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Strawberry Festival offers two weeks of fun

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MARYSVILLE Aptitude plus attitude equals altitude, and after 76 years the Strawberry Festival looks like it can handle anything that comes along.
Two weeks ago the trio of berry ambassadors snagged a top prize at a Canadian festival without their float, and that shows just how bulletproof this years fair should be. The festival theme is Berries with Altitude expressed by the new festival float with a berry-faced pilot flying a bright red bi-plane over the glittering float.
More events, spread over a longer period of time should give festival goers more chances to see and participate in the things they want to, while festival mainstays will anchor the schedule in new, improved venues. The two weeks of fun will start with the golf tournament Friday, June 8 and Poochapalooza June 9.
The dog extravaganza was moved up a week so it could have a venue with more room for Fido to run. Last year was the first time the dogs were invited to the festival, where Poochapalooza shared Asbery Field with the Market at the Park and was a huge success. More than $4,000 was raised toward a future off-leash dog park to be built somewhere in the Marysville area and all proceeds from this year will also be donated to the effort, according to organizer Leslie Buell.
The lead competition will be the Skyhounds competition, sponsored by Hyperflite Flying Discs. There will also be a Flyball exhibition and a troop of dancing dogs. Contests will feature the best kissers, best pet tricks, best costume, voice, celebrity look-a-like and many others.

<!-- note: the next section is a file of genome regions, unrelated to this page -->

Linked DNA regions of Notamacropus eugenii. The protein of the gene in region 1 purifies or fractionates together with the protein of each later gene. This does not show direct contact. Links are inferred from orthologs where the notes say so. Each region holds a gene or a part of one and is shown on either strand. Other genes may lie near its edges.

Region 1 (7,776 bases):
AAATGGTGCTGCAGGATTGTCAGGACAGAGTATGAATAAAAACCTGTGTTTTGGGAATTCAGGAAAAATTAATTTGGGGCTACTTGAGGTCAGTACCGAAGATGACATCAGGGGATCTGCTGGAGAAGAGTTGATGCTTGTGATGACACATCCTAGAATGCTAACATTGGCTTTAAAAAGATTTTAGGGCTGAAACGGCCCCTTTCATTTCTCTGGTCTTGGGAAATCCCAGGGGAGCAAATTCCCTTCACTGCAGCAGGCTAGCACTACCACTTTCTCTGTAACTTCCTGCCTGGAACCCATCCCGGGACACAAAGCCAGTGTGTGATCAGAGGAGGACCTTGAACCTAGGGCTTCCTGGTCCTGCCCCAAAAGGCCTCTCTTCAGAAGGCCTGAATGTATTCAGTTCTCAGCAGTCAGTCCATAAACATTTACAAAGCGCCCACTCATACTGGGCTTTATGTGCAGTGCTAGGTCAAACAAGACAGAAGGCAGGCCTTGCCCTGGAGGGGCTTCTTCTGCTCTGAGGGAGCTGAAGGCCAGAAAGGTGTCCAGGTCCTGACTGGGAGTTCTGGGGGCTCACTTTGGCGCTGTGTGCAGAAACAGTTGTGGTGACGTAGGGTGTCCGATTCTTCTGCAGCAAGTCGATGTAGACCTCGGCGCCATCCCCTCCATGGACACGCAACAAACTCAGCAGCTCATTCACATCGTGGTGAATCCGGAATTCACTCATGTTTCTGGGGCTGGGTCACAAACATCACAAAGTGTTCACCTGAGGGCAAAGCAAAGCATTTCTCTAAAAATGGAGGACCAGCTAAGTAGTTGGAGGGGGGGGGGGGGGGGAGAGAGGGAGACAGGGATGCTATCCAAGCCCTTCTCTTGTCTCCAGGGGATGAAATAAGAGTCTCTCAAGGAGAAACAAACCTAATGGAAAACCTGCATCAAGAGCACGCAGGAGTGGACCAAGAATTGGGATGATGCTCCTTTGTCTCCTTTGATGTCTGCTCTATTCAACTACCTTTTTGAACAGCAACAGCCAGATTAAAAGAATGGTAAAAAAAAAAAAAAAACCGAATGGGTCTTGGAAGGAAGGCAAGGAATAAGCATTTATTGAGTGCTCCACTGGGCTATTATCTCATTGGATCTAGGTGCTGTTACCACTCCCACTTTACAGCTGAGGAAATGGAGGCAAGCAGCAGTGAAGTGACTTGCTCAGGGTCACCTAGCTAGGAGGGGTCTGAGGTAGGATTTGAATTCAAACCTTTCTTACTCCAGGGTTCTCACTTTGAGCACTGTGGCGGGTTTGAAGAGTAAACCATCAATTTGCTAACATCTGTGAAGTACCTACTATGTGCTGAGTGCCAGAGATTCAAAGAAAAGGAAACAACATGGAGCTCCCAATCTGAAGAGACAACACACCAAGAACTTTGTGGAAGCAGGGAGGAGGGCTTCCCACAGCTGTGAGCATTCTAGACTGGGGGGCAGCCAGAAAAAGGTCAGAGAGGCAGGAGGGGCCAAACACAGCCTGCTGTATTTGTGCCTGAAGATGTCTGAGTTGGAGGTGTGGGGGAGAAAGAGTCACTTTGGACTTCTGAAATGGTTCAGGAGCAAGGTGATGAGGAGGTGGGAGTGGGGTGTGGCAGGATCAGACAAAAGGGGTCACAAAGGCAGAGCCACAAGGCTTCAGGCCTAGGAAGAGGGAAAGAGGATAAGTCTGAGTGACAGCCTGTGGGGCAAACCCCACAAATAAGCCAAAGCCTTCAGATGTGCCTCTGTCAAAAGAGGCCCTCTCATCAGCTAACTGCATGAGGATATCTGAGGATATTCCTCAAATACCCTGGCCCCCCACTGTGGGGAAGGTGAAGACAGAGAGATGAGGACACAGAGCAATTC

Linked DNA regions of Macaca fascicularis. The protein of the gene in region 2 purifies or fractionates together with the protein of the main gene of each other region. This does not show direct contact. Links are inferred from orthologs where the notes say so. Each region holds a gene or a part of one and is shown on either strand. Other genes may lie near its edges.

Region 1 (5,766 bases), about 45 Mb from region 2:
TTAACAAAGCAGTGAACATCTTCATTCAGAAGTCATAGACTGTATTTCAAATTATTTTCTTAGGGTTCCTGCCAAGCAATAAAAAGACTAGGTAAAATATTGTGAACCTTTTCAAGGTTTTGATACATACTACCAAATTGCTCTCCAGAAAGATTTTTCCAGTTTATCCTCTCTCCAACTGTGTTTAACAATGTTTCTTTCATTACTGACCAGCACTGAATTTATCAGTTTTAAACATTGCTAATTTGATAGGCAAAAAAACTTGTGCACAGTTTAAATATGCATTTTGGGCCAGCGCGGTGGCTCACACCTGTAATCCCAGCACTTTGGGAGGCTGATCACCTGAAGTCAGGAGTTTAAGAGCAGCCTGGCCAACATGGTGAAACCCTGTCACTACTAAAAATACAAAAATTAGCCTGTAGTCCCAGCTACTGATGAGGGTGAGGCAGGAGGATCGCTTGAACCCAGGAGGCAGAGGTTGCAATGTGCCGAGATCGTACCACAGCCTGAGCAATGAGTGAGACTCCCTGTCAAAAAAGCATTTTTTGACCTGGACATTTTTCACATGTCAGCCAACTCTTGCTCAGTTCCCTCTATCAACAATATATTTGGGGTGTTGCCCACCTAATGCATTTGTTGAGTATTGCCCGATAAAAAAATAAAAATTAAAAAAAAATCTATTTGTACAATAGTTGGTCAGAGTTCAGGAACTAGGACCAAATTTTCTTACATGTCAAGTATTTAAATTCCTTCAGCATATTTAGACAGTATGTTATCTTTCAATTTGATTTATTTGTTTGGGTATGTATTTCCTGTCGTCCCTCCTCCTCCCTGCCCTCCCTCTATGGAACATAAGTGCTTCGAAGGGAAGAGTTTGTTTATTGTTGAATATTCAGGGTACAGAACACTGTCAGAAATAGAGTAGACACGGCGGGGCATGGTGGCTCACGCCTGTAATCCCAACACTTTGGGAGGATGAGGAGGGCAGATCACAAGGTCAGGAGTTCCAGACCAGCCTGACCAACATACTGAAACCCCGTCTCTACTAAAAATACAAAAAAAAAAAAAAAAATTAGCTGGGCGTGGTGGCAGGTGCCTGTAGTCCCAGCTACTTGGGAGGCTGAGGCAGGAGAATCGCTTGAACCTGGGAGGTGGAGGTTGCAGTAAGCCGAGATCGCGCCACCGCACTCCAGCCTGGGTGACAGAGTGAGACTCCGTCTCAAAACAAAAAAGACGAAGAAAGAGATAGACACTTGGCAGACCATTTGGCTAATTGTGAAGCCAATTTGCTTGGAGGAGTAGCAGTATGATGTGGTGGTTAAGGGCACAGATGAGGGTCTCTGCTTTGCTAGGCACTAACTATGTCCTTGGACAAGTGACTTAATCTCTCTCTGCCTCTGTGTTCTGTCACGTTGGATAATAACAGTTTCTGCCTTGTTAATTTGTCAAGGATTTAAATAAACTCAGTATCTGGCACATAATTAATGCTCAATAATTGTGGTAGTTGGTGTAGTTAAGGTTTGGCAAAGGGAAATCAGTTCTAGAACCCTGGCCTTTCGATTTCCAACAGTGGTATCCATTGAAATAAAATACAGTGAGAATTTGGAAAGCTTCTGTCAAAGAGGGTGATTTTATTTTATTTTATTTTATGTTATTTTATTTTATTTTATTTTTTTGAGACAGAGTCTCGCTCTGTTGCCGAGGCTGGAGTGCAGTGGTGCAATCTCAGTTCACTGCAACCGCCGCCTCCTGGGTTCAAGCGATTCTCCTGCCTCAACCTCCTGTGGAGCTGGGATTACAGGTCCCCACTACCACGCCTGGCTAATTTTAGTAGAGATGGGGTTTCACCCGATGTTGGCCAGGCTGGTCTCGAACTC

People are free but their dogs are charged $15 admission, $5 for each additional pet. Asbery Park is on Fourth Street between Alder and Quinn avenues, next to Marysville Junior High School.
The Fashion Show is held at noon on Tuesday, June 12 at Leifer Manor, where models display the latest and greatest in couture. The grub is usually as good the garb and the lunch gives the elite a chance to meet and greet. Leifer Manor is located in the north of town at 12511 State Avenue, and the $20 admission cost includes lunch.
On Thursday, June 14 Marysville gets to watch a local version of American Idol, at the Strawberry Festival Talent Show, at the Marysville-Pilchuck High School Auditorium. The 6:30 p.m. show features performers of all ages and a variety of genres of music, dance and instrumental solos and duets. Keaona Marie Gordon is a four-year-old who will start the show with a jazz dance version of Beat it and other performances will include tap dance, hip-hop and classical music acts. It costs $5 to see the 31 acts, and children under age seven are free. Doors open at 5:30 p.m. at the M-P auditorium, 5611 108th St. NE.
The carnival also opens that day at 4 p.m. at Marysville Middle School, 4923 67th St. NE, initiating four days of fun, rides and amusements. Not to be confused with the Market in the Park, a few block west at Asbery Park, next to Marysville Junior High School.
The market starts at
2 p.m. on Friday, June 15 and at
10 a.m. the next two days. Vendors stake out the turf and peddle their wares as visitors gobble the many different foods on sale. Live entertainment this year will feature 11 different acts on the CarToys Aftershock stage, including the Madrigal Sisters opening on Friday at 4:30, Joe Slick Saturday from 1 to 3 p.m., and The Encounters wrapping things up from 1 to 4 p.m. on Sunday. The performances and Market in the Park are free.